The penetration rate also influences the Frequency of events (FoE). In [ cooperative systems] FOTs, the FoE is roughly related to the number of necessary vehicles for a function. While some functions work with only two vehicles (e.g. a slow vehicle warning), other functions require several more (e.g. traffic-jam ahead warning). For certain functions the combined frequency of events might make a naturalistic FOT unfeasible.

A proper assessment of the penetration rate impact can be derived from dedicated simulations. A simulation environment should consider traffic effects, communication models, applications and their respective influence on each other. Such dedicated simulation environments are able to predict the frequency of events for the developed functions and thus support the FOT design and setup process greatly in cooperative systems.

There are several implications derived from this effect to the test setup and execution of [ cooperative systems] FOTs:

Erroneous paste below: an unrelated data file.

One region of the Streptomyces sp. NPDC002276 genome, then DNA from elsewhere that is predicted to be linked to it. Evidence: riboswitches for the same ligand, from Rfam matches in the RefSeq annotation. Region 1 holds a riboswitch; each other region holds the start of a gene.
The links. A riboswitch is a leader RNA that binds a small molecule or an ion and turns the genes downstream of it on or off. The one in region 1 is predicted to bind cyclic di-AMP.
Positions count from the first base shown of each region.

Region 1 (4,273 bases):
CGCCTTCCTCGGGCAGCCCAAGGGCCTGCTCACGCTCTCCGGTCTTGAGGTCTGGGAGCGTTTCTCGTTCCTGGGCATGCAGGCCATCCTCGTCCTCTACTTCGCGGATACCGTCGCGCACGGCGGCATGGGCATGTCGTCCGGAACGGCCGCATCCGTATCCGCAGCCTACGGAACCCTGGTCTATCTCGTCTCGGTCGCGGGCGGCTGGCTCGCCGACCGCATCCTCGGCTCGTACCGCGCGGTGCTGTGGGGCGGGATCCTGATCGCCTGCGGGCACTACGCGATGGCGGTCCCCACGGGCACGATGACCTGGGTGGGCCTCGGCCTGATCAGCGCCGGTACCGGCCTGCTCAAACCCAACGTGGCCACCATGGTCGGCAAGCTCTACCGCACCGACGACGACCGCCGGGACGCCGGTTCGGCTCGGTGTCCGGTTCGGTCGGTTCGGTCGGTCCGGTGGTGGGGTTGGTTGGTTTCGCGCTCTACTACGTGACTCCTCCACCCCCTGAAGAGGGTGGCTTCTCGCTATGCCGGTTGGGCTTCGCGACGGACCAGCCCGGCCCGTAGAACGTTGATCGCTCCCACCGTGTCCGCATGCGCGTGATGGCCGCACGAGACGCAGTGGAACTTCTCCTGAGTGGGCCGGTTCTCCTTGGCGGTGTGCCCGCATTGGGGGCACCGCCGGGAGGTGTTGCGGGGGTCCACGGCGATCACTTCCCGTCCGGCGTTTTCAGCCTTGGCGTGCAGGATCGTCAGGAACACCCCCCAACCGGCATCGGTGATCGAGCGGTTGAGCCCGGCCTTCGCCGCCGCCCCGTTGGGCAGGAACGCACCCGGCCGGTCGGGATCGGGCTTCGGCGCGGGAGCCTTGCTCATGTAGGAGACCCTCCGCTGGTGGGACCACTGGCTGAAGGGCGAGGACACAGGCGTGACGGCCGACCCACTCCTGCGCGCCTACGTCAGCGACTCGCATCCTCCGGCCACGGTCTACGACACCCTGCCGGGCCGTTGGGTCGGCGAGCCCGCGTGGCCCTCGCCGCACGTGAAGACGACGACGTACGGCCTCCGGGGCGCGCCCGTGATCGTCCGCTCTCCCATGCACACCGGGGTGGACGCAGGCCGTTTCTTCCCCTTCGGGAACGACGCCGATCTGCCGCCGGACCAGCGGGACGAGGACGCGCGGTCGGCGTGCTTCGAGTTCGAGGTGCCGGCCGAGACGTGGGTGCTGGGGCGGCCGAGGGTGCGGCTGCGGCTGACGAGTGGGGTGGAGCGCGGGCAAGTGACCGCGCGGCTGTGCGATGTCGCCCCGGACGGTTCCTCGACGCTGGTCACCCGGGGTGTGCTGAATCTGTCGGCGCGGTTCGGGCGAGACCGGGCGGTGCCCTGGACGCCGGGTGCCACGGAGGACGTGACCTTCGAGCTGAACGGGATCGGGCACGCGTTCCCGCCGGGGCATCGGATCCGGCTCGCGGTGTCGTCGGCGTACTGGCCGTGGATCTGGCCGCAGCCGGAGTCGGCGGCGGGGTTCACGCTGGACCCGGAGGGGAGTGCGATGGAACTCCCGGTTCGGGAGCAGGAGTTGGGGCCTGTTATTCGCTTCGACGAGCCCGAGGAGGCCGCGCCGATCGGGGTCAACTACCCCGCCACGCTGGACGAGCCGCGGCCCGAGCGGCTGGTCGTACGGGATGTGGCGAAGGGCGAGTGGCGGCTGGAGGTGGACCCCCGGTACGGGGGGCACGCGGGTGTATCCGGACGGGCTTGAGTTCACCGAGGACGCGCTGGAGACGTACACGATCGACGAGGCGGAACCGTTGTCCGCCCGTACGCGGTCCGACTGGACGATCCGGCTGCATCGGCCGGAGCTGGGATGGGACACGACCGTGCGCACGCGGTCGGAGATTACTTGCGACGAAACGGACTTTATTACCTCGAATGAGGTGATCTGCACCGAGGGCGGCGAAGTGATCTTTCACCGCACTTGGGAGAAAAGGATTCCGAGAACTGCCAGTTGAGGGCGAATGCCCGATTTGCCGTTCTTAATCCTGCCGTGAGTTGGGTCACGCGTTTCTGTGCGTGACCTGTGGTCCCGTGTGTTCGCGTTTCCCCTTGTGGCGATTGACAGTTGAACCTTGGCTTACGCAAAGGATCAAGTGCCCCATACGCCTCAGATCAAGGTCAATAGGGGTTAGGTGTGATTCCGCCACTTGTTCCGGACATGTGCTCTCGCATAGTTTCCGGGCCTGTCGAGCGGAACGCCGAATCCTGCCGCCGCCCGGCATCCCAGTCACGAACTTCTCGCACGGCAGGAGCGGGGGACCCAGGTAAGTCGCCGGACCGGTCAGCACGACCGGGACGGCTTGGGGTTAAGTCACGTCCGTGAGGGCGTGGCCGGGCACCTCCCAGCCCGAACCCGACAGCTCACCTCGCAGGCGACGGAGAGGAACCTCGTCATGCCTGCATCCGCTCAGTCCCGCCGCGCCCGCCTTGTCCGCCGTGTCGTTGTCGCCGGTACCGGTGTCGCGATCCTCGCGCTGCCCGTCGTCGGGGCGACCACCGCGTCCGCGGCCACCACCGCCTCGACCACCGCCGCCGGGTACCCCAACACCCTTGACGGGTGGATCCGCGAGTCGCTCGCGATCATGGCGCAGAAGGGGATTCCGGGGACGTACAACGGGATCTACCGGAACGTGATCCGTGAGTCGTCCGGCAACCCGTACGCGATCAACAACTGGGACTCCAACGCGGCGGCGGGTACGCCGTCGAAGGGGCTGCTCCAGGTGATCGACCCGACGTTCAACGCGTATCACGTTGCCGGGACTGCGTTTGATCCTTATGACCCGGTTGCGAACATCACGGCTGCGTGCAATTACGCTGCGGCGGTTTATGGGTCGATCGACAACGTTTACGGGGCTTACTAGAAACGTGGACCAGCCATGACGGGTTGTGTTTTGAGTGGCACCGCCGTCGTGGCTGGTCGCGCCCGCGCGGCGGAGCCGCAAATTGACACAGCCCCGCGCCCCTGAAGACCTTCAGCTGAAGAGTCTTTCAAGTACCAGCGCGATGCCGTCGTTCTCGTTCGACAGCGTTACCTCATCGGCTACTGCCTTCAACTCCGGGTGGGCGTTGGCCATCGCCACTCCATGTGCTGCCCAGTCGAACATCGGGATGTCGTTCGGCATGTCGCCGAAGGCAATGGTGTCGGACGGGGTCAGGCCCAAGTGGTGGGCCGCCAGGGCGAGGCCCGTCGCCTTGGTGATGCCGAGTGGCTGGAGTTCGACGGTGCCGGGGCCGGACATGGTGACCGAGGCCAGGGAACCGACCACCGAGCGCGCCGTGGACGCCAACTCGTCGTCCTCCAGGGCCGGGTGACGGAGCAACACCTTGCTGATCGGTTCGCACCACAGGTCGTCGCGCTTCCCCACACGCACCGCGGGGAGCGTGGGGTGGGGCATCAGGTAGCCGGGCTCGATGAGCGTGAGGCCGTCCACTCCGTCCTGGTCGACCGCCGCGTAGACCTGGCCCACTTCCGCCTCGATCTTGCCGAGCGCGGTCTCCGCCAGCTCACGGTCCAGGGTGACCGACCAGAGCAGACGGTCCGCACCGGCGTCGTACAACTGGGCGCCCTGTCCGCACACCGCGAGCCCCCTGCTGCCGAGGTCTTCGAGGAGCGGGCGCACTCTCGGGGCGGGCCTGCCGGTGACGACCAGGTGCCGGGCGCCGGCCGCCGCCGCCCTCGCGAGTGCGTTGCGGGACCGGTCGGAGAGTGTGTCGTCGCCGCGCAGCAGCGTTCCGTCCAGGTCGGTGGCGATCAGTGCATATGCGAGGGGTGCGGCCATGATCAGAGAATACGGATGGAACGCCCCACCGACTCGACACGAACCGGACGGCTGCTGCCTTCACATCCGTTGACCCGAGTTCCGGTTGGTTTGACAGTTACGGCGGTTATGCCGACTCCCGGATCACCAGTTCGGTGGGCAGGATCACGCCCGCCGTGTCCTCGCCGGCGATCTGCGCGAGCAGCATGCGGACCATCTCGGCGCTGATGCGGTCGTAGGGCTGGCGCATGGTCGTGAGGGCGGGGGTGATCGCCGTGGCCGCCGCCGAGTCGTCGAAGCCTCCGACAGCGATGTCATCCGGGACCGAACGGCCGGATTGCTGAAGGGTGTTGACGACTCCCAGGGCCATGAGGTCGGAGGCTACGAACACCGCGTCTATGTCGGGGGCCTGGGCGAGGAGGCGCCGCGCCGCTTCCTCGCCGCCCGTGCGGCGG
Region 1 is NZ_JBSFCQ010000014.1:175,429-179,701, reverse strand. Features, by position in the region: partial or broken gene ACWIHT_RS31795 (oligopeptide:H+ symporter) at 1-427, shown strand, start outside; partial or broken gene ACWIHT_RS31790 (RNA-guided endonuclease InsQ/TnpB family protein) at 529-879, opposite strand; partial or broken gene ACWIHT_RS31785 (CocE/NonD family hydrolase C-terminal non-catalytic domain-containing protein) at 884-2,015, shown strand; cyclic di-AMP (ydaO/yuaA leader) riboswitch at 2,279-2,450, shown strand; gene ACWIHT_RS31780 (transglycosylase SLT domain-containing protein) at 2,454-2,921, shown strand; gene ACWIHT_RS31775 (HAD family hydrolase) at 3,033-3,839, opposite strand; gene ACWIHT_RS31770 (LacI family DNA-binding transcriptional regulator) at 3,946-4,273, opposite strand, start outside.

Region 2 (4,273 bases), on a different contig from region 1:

• The number of equipped vehicles is considerably higher or the FOT needs to run considerably longer to collect enough data to be representative.
  • It might be very difficult or even not possible to run the FOT uncontrolled for some functions(e.g. Emergency electronic brake light,..)[ FOT]. Controlled testing implies the usage of dedicated tools to specify the test cases, the test scenarios and to run the test. They also need to be linked to the vehicles and drivers to control and monitor the running test. (See 6.5 for more details)

It is most likely that the initial market drive will be for [ V2I]-based applications until there is a critical mass of equipped cars on the road. FOTs can assess the technological and business feasibility of [ cooperative systems] and may be necessary to complete the validation of such systems. In fact testing to validate [ cooperative systems] may require very complicated set-up which may not be possible unless in a real-traffic set-up.

One important issue is the installation of infrastructure devices that could be needed. Permission for the testing and team involvement should be planned in advance considering the impact on normal traffic during the installation phase. In the testing phase proper logistic support is needed in order to allow technical people to operate with debugging equipment in order to tune the systems. Assessment of [ RSU]s and antennas positioning could be rather time-consuming. Protection and maintenance of road-side equipment should be ensured.